If you are found guilty of violating California’s personal possession of codeine law under Code Section 11350, which includes possessing codeine without a valid prescription, possessing someone else’s codeine, or having codeine prescriptions which obtained from multiple California doctors without their knowledge above each prescription or possess more than the prescribed amount, you could receive 16 months to three years in the California state prison and a maximum fine of up to $20,000.
Under Section 11550 of the Health and Safety Code, if you are convicted of a misdemeanor for being under the influence of codeine or codeine mixed with another medication including Tylenol or cough syrup, you face possible jail time as well.
You may be eligible to participate in the California drug diversion program instead if you are convicted under Sections 11350 or 11550.
Penalties and Fines for Intending to Sell or Transport Codeine under Sections 11351 and 11352
If prosecutors prove you possessed or purchased codeine with the intent to sell it instead of your own personal use, this is considered a more serious crime under Section 11351, you face two to four years jail time in a California state prison and fines up to $20,000. Under Section 11352, transporting, selling or moving codeine is the most serious codeine crime. If convicted, you face three to five years jail time in a California state prison and fines up to $20,000. You are not eligible for the drug diversion program for convictions under Sections 11351 or 11352.
A Hanford police investigation, with the help of an undercover law enforcement agent disguised as a high school student, resulted in the arrests of 10 high school students ages 6 to 18 on Wednesday January 12, 2011. Charges against students range from for possession of a controlled substance for sale, conspiracy, accessory to a crime and, for some, membership in a street gang. Nine students were arrested on the Hanford West High School Campus, and one student was arrested at Hanford High campus. Police Chief Carlos Mestas of the Hanford Police Department said the use of the undercover police officer, who registered in November as a 16 year old high school student and starting attending classes at the high school, helped solve a big obstacle for police, which is getting juveniles to talk to adults about who is dealing drugs. The investigation resulted from complaints by parents and school officials in October 2010 of high school students selling drugs to other students. The undercover officer bought drugs 13 times from 10 people on and off campus, including drugs such as marijuana, Ecstasy, Vicodin, methamphetamine, codeine and other prescription drugs. According to Chief Mestas, prescription drug use by juveniles is a growing problem. He urged parents to check their prescription drug bottles for pilfering. He believes that their recent police bust is a good deterrent for students to stop selling and using drugs on campus.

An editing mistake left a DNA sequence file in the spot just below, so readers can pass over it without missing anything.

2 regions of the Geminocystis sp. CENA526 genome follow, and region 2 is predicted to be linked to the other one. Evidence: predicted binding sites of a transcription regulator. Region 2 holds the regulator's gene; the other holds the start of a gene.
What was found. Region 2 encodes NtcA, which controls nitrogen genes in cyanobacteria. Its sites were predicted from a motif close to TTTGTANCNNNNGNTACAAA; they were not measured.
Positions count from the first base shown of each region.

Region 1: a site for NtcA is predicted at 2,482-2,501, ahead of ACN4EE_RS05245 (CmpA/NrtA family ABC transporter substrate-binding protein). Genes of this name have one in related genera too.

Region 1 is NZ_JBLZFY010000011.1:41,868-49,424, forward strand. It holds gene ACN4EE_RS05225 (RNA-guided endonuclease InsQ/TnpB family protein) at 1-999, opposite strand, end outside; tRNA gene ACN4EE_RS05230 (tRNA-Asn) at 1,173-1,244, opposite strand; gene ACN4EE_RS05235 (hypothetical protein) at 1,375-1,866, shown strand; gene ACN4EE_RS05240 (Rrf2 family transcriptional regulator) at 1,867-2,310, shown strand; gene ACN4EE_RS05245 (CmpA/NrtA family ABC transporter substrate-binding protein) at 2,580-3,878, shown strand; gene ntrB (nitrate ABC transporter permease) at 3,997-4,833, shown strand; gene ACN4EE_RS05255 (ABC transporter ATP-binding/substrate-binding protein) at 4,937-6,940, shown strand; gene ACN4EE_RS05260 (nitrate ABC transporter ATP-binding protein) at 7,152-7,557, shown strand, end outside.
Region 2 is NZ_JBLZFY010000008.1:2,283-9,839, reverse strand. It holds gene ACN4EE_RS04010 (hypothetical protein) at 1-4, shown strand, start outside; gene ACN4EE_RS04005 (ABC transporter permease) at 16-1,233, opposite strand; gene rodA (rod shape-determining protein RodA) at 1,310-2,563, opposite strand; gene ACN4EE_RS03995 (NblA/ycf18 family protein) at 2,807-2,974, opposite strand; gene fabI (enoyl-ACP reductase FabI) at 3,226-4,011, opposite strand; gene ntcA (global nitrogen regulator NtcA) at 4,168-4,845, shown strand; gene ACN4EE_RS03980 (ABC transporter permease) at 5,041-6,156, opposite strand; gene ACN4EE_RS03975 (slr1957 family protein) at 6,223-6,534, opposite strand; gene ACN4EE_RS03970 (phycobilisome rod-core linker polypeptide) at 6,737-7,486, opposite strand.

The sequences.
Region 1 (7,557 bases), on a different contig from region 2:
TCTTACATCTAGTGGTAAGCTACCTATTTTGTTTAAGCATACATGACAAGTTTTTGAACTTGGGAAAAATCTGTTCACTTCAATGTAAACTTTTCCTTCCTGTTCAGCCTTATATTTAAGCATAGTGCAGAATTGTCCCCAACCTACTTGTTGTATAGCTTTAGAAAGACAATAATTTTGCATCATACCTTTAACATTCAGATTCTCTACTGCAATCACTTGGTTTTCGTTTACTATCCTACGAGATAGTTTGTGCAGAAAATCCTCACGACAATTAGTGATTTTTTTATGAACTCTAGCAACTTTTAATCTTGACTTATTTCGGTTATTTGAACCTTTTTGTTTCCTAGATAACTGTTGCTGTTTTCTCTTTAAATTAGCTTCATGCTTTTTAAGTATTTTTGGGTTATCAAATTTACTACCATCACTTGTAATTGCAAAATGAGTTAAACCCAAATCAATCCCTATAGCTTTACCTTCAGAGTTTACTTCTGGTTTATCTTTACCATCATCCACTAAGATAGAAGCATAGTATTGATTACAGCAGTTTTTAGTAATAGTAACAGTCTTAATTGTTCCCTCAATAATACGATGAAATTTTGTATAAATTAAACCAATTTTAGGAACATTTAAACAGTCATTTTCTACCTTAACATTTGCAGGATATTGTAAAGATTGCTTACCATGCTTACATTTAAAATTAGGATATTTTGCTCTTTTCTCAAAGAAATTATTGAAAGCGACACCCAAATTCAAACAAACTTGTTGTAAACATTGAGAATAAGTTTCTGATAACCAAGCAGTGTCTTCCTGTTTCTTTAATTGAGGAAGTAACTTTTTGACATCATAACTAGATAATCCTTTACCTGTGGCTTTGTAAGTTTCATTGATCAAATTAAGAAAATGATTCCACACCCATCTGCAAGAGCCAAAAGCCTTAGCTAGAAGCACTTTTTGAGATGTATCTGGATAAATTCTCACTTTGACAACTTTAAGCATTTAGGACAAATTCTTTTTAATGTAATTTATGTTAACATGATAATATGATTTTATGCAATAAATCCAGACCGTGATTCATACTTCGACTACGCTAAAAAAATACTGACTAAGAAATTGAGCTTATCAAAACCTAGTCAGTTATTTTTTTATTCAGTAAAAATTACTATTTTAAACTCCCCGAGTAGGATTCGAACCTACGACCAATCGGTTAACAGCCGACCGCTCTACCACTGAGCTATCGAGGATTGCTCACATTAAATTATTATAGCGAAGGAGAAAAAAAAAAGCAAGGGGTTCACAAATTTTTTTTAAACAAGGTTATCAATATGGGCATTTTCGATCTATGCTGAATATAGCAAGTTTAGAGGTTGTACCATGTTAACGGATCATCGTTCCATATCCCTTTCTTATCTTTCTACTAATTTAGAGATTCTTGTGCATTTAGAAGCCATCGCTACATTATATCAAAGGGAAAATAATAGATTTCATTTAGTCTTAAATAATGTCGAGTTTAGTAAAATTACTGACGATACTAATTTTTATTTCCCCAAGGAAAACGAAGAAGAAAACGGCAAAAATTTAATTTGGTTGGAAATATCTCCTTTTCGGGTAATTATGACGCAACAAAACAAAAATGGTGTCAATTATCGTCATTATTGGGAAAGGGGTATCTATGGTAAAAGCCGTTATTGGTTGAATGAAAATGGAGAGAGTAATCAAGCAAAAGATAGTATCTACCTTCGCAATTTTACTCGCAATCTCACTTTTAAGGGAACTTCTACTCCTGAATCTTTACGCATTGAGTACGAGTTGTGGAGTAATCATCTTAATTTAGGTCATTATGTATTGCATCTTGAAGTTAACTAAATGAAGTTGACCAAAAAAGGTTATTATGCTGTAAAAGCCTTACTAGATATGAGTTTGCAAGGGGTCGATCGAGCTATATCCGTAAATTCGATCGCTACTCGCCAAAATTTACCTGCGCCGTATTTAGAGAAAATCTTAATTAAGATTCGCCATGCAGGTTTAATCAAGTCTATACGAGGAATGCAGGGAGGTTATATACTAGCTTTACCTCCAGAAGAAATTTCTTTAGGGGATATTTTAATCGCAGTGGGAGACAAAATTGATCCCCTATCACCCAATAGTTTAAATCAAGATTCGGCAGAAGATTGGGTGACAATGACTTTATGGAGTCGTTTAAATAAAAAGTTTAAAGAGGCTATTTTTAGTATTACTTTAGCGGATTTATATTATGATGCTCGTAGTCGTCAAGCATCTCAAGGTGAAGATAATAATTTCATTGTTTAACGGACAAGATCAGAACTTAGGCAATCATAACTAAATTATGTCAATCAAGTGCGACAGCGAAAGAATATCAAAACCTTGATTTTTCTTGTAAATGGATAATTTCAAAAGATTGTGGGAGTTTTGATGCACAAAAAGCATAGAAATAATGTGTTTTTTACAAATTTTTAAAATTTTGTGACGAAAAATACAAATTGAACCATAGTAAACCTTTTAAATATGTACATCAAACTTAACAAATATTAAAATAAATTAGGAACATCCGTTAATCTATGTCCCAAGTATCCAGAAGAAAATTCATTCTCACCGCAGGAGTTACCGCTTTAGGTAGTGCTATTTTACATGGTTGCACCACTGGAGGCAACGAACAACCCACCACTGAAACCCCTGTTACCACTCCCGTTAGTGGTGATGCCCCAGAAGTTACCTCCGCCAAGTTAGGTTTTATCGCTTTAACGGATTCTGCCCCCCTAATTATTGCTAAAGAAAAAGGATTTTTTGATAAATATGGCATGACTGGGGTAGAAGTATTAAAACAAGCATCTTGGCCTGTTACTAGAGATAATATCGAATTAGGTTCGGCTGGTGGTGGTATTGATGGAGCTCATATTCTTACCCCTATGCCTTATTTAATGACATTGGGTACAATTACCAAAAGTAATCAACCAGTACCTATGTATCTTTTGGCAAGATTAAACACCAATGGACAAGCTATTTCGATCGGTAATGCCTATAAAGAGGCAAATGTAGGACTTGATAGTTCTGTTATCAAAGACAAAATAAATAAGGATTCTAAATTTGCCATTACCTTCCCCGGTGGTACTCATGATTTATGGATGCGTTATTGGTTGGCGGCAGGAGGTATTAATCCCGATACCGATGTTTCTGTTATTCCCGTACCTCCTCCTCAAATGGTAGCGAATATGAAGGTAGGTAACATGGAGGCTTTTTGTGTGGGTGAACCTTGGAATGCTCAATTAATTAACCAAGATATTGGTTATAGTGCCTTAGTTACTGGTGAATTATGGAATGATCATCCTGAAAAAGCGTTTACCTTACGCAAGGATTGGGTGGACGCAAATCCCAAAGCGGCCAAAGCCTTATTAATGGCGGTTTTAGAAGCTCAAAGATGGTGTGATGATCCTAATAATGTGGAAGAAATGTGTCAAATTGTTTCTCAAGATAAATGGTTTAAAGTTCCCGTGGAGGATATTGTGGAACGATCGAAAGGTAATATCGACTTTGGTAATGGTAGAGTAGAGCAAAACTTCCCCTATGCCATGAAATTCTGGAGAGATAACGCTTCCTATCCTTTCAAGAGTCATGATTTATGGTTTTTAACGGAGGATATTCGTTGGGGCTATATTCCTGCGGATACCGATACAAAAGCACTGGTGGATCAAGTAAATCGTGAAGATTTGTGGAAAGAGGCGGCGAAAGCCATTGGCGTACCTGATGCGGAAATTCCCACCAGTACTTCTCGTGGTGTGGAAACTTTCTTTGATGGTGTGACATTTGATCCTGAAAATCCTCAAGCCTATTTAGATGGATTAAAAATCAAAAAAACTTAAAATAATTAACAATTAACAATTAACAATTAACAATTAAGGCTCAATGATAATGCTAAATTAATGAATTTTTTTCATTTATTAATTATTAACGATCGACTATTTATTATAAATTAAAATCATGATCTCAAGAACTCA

If you have been charged with a California codeine drug related offense, you should contact a California criminal defense attorney immediately to defend you. The attorney may be able to get your charges reduced or dismissed by raising defenses such as mistaken identity because the codeine belonged to another person, illegal search and seizure by police or other illegal police conduct at the time of the arrest. The attorney may be able to get your into a drug diversion program under Proposition 36 or other alternative California sentencing programs or you get you probation.